I suppose I’ve always been a very optimistic person. I’ve been fortunate enough to have an easy and happy childhood. Even when things seemed difficult, life always had a way of sorting things out with or without my help.

Being somewhat of a type A personality of course I wasn’t contented to watch from the sidelines. I’d like to think a took an active role and made some pretty savvy life choices to get to where I am. I’ve made some mistakes along the way but I’ve managed to bounce back from them with my psyche relatively intact.

So yes,  I am a person who’s full of hope. Hope springs eternal; I shit dreams and unicorn and all that. It will be the last thing that leaves my body when I’m dying, and even then I’d probably be clinging to the hope that I can find a way to defeat death somehow.

Hope is a double-edged sword though. On the one hand, it is what propels me to keep going and to keep pursuing the things that I aspire to. But on the other hand, I often wonder how much hope affects my ability to perceive and interpret the reality of what’s actually happening around me.

I sometimes find myself in situations where I do really stupid things in the hopes that things will go my way, despite overwhelming evidence to the contrary. I once built an epic romance out of what was essentially a platonic relationship, based on nothing but hopes and dreams alone.

I’ve travelled tens and thousands of kilometres on the hopes of finding something amazing, based on something as flimsy as a month’s worth of semi-intense connections (and you know, that connection might have just been due to Christmas being in the air and the lights around Central London making things more romantic than they normally were).

I’ve had my heart if not broken, certainly bruised, because I refuse to give up hope without definitive proof, and that definitive proof usually comes in the form of almost soul-crushing disappointment.

After my recent brush with hope and its consequences, it would be tempting to resolve to be a hard-eyed realist from now moving forward. It would certainly save me a lot of tears (and a good chunk of my life savings) if I did.

But the thing is, I wouldn’t know who I am if I wasn’t the kind of person who would go to the other side of the world for the chance of exploring the potential for something more with someone who made my heart beat for the first time in a long time.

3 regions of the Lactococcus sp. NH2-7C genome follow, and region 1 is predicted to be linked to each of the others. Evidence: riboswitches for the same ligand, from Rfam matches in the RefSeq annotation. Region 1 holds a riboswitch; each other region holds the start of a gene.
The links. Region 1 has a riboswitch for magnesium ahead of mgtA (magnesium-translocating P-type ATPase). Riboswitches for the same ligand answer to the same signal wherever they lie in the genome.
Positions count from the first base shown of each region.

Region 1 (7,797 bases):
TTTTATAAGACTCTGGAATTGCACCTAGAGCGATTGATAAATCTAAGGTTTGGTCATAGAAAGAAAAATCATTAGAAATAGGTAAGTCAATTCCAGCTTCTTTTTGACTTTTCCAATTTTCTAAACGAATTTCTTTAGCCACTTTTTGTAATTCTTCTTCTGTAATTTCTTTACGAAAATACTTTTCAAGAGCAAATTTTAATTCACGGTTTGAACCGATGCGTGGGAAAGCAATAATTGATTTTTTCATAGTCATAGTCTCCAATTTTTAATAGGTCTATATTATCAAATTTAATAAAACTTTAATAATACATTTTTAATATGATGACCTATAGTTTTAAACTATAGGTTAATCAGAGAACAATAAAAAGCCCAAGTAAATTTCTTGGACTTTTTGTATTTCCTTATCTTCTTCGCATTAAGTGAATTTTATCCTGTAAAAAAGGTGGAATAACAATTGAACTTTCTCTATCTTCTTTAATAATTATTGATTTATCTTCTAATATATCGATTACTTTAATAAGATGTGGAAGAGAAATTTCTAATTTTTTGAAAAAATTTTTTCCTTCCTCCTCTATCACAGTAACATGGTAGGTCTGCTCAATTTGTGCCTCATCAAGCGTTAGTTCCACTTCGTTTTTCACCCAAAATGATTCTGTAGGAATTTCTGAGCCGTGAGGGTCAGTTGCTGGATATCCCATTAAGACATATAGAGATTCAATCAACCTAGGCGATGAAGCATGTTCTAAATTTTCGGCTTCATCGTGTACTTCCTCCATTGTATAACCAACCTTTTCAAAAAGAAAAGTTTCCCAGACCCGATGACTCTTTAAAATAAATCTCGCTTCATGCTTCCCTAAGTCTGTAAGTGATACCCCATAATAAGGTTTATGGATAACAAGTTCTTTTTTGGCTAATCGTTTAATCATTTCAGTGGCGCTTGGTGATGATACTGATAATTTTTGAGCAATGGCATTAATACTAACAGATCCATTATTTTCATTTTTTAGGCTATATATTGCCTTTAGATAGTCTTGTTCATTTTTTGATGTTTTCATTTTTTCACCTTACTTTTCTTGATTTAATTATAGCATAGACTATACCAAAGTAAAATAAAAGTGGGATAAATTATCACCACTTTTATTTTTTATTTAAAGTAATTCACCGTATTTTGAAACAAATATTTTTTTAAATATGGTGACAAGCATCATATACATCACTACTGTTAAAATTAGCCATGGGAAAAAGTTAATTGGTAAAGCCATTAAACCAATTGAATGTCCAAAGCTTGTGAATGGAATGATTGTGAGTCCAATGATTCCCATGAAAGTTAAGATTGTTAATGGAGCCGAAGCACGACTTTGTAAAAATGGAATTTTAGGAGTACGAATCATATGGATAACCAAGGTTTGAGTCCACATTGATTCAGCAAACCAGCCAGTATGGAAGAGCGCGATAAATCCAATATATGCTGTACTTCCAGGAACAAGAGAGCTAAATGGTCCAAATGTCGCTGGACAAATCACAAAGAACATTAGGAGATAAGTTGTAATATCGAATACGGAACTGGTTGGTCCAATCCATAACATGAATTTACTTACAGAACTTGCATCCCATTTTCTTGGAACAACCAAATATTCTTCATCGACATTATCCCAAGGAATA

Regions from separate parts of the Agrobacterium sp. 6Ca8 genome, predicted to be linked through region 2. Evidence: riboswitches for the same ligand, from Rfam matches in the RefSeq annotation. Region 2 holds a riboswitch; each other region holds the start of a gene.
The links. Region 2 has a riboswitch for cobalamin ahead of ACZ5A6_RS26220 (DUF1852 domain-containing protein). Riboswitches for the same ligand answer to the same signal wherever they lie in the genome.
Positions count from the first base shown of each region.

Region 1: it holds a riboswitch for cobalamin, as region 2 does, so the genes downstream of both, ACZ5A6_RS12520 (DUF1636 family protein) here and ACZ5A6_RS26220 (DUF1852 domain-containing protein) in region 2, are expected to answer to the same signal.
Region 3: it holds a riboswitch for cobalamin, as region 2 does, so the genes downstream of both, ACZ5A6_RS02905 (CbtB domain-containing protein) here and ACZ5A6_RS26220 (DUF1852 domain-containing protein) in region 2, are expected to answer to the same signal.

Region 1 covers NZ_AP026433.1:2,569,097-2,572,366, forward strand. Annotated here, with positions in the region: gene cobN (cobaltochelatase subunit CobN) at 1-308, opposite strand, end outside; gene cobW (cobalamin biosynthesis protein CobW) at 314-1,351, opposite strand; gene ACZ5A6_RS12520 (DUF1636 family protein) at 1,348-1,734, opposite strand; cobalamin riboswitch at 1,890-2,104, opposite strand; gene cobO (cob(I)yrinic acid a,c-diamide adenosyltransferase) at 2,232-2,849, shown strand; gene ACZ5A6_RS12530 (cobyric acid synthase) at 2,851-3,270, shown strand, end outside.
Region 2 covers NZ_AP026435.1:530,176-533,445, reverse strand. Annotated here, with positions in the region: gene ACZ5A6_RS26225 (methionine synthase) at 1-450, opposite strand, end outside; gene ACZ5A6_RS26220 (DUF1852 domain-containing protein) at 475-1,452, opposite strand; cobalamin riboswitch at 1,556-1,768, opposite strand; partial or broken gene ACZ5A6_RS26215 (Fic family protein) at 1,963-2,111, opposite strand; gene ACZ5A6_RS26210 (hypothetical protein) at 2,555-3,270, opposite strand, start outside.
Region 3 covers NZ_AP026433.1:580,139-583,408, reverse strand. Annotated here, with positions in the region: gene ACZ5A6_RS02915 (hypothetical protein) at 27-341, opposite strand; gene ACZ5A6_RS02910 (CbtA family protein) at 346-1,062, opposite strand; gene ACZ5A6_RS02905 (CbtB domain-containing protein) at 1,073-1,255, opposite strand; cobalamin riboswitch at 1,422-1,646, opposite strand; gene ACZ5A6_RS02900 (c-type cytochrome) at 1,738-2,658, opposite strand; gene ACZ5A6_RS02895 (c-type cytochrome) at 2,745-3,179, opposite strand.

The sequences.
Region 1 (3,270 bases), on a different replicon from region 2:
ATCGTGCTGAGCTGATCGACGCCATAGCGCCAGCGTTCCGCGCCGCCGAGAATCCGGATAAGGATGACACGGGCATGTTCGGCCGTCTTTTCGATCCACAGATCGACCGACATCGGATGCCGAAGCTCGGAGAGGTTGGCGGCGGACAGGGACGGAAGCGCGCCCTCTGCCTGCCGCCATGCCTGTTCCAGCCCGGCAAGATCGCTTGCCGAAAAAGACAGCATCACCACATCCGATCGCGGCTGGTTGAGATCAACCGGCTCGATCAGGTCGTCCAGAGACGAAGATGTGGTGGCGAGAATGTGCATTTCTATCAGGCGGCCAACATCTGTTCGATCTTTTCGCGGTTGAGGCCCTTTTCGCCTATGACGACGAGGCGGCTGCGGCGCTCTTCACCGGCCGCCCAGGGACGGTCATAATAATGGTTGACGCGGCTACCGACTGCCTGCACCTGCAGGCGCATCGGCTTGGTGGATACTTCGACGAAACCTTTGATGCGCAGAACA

And yeah, maybe that blew up in my face a little bit, but I came back to London ready to try again, to give it another go.

And when I get to a point where I’m ready to throw in the towel because I feel like I may never find the kind of love I’ve always dreamed of having, I somehow find an inner reserve of hope that something amazing could still happen.

I suppose what I’ve realised, after having given it some thought since I came back from my holidays, is that I would rather hope and love a little too much, than to ever become a cynic who can’t see the possibilities of the extraordinary in the ordinariness of life.

I’ll keep building my castles in the sky. Who knows? Someday my prince could even come along and join me there. Or better yet, a prince will come along who will share a mortgage with me and join forces in the battle against exorbitant London house prices. Lol

Happy Sunday, one and all.

Posted in bloggers, Books, Fantasy, LGBT, relationships, romance

Book Review: Murmuration – TJ Klune

Ever read a book where you spent a good 10 to 15 minutes staring into space (wondering what the hell you just read) as soon as you turned the last page?

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Welcome to the world of Murmuration. Its confusing, amazing, heartbreaking, fascinating, wonderful, traumatic and lovely all at the same time.

Its seriously f***ked up. 

This was recommended by a friend on Goodreads who thought it would be a worthy addition to the list of LGBT books on my bookshelf. I thought I’d be reading some fluffy love story that will make me feel all gooey inside after I’ve read it. I was reading this while on a birthday trip to Disneyland Paris, for crying out loud!

So there I was, all glowy and happy from a day of spending time with Mickey, Minnie and my favourite Disney Princesses (and super high on adrenaline after riding two rollercoasters in one afternoon), and I thought it would be a good idea to finish the evening reading something light, something that’s not so taxing on the brain cells. I was on holiday after all.

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This book totally made my brain hurt. Is there such a thing as mental pain? Because I’m pretty sure that describes the sum of all my feelings towards this book.

I can’t even give you a synopsis because I don’t want to spoil the plot. Let’s just say that I thought this was a story about a small town boy (living in a lonely world) in the 1950s who falls in love with another small town boy and that they would have to fight to overcome the prejudices that were prevalent at the time.